One might say, all correctly defined concepts constitute a kind of knowledge, but notice, it is really only the definitions that are the knowledge, not concepts as identifiers, which is their only function. Concepts imply knowledge, and most concepts would be impossible without knowledge, but attributing knowledge to concepts themselves is an epistemological mistake. It is that mistake that is the source of such confused ideas as those that suggest knowledge somehow changes the meaning of concepts, so that what a child means by an apple, and what a botanist means by an apple are different things.

Veritas Aequitas
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Re: Epistemology, Concepts

Post by Veritas Aequitas » Mon Mar 02, 2020 9:46 am

I have read the above post and among all the various terms introduced, your whole piece is reducible to Philosophical Realism, i.e.
In metaphysics, Philosophical Realism about a given object is the view that this object exists in reality independently of our conceptual scheme. In philosophical terms, these objects are ontologically independent of someone's conceptual scheme, perceptions, linguistic practices, beliefs, etc.
https://en.wikipedia.org/wiki/Philosophical_realism
This is reflected in your;
The identity of the apple is independent of anyone's knowledge or understanding of it.
How Concepts Identify Existents
Thus in terms of Philosophical Realism,
In metaphysics, Philosophical Realism about a given object [the apple] is the view that this object [the apple] exists in reality independently of our conceptual scheme.

If you can defend Philosophical Realism as a tenable realistic theory, then it would have saved you writing the whole article if not at least support your views therein.

Here is where your premise cracks your whole argument;
A verbal definition must specify what existent a concept identifies. For all entities it is the entities material (ontological) nature that determine how a concept for those entities is defined. Since, ontologically, an existent is all its qualities, it is its qualities which are its identity. [See, "Ontology Introduction."]

It would be impossible to list all of an entities perceived qualities, physical qualities, relationships, and behavior both because there are too many and, most likely, not all are known. It is not necessary, however to list every possible quality of an existent to identify it. It is only necessary to identify those qualities that are unique to that entity that differentiate it from all others, within the context of one's present knowledge.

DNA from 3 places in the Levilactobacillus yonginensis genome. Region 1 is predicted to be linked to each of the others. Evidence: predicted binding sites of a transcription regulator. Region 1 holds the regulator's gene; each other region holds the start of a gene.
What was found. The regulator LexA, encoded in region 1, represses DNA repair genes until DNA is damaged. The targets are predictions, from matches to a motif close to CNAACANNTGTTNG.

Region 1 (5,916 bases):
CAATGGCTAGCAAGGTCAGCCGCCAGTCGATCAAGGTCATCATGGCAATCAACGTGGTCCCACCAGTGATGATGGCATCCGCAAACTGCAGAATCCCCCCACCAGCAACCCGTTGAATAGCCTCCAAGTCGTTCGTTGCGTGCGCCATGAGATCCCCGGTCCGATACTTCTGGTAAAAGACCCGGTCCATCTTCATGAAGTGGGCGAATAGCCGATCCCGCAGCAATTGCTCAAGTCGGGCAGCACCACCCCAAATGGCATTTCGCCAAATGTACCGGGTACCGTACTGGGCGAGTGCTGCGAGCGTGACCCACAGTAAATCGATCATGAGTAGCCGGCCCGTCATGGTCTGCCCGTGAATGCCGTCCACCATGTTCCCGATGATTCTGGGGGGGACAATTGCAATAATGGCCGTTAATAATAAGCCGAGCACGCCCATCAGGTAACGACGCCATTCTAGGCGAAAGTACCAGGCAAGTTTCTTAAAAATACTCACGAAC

Your phrase
"It would be impossible to list all of an entities perceived qualities, physical qualities, relationships, and behavior both because there are too many and, most likely, not all are known."
is a cheapo escape clause for you to ignore reality.

When we do not identify the full facts of an object, the apple in this case, we are compromising reality and the truth.

Identifying the qualities of the apple with certain the typical concepts, like round, green/red/yellow, sweet, sour, crunchy etc. is merely a convenience where the reality of that object [the apple] compromised.

There are many perspectives and degrees of truth to that object identified as 'the apple'.

If we can identify the exact types and number of molecules of the apple, surely, that would be more factual, accurate and has a higher degree of truth than merely seeing it a physical apple fruit.
Further if we can identify the exact number and types of atoms, protons, and electrons that apple is made of, that would be a higher degree of truth.

To get into the deeper more accurate truth, we can measure the number of wave or particle that the particular "apple" is made of.
But then we are faced with a scenario where 'what is particle or wave' is dependent on the observer, i.e. the wave collapse function.

Thus the ultimate truth of what is the apple is not independent of the human conditions, i.e. it contradict what the Philosophical Realists' claim as stated above.

Essence and Qualities

From ontology we know the identity of every existent is determined by three necessary conditions:
1. it must have some qualities,
2. it must be different in some way from all other existents; therefore, it must have some quality or qualities that are different from those of all other existents, and
3. every existent has some relationship to all other existents;
therefore, it must have some quality or qualities it shares with all other existents.